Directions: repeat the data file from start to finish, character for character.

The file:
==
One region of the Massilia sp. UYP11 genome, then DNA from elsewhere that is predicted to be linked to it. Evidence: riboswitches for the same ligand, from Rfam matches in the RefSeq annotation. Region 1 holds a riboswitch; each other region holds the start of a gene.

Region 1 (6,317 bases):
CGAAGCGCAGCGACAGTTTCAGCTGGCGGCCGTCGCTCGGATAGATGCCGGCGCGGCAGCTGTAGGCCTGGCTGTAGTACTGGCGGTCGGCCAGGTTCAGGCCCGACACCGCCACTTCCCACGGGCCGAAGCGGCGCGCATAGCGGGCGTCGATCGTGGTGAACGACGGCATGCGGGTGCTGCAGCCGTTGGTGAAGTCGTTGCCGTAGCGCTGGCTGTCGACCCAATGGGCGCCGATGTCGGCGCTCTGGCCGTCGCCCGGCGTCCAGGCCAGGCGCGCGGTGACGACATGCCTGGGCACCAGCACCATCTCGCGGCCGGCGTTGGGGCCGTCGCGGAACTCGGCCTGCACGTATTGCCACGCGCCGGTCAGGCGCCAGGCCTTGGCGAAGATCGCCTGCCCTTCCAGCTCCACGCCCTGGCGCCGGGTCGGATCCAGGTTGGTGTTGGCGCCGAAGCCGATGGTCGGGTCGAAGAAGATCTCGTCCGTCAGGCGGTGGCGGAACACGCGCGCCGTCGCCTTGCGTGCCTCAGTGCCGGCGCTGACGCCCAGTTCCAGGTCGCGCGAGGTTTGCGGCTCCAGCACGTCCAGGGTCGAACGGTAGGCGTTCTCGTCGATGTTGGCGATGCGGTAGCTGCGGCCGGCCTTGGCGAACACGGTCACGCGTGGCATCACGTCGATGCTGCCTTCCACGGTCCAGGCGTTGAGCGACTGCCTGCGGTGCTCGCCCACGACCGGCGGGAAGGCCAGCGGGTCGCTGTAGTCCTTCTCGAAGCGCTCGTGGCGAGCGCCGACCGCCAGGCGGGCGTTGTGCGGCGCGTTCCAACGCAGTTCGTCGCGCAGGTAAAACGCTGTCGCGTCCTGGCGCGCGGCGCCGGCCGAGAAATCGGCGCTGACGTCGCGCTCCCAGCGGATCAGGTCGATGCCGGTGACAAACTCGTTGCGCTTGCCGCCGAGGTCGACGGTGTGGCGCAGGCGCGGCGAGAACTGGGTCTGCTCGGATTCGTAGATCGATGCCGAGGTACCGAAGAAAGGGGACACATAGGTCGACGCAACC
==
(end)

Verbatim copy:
One region of the Massilia sp. UYP11 genome, then DNA from elsewhere that is predicted to be linked to it. Evidence: riboswitches for the same ligand, from Rfam matches in the RefSeq annotation. Region 1 holds a riboswitch; each other region holds the start of a gene.

Region 1 (6,317 bases):
CGAAGCGCAGCGACAGTTTCAGCTGGCGGCCGTCGCTCGGATAGATGCCGGCGCGGCAGCTGTAGGCCTGGCTGTAGTACTGGCGGTCGGCCAGGTTCAGGCCCGACACCGCCACTTCCCACGGGCCGAAGCGGCGCGCATAGCGGGCGTCGATCGTGGTGAACGACGGCATGCGGGTGCTGCAGCCGTTGGTGAAGTCGTTGCCGTAGCGCTGGCTGTCGACCCAATGGGCGCCGATGTCGGCGCTCTGGCCGTCGCCCGGCGTCCAGGCCAGGCGCGCGGTGACGACATGCCTGGGCACCAGCACCATCTCGCGGCCGGCGTTGGGGCCGTCGCGGAACTCGGCCTGCACGTATTGCCACGCGCCGGTCAGGCGCCAGGCCTTGGCGAAGATCGCCTGCCCTTCCAGCTCCACGCCCTGGCGCCGGGTCGGATCCAGGTTGGTGTTGGCGCCGAAGCCGATGGTCGGGTCGAAGAAGATCTCGTCCGTCAGGCGGTGGCGGAACACGCGCGCCGTCGCCTTGCGTGCCTCAGTGCCGGCGCTGACGCCCAGTTCCAGGTCGCGCGAGGTTTGCGGCTCCAGCACGTCCAGGGTCGAACGGTAGGCGTTCTCGTCGATGTTGGCGATGCGGTAGCTGCGGCCGGCCTTGGCGAACACGGTCACGCGTGGCATCACGTCGATGCTGCCTTCCACGGTCCAGGCGTTGAGCGACTGCCTGCGGTGCTCGCCCACGACCGGCGGGAAGGCCAGCGGGTCGCTGTAGTCCTTCTCGAAGCGCTCGTGGCGAGCGCCGACCGCCAGGCGGGCGTTGTGCGGCGCGTTCCAACGCAGTTCGTCGCGCAGGTAAAACGCTGTCGCGTCCTGGCGCGCGGCGCCGGCCGAGAAATCGGCGCTGACGTCGCGCTCCCAGCGGATCAGGTCGATGCCGGTGACAAACTCGTTGCGCTTGCCGCCGAGGTCGACGGTGTGGCGCAGGCGCGGCGAGAACTGGGTCTGCTCGGATTCGTAGATCGATGCCGAGGTACCGAAGAAAGGGGACACATAGGTCGACGCAACC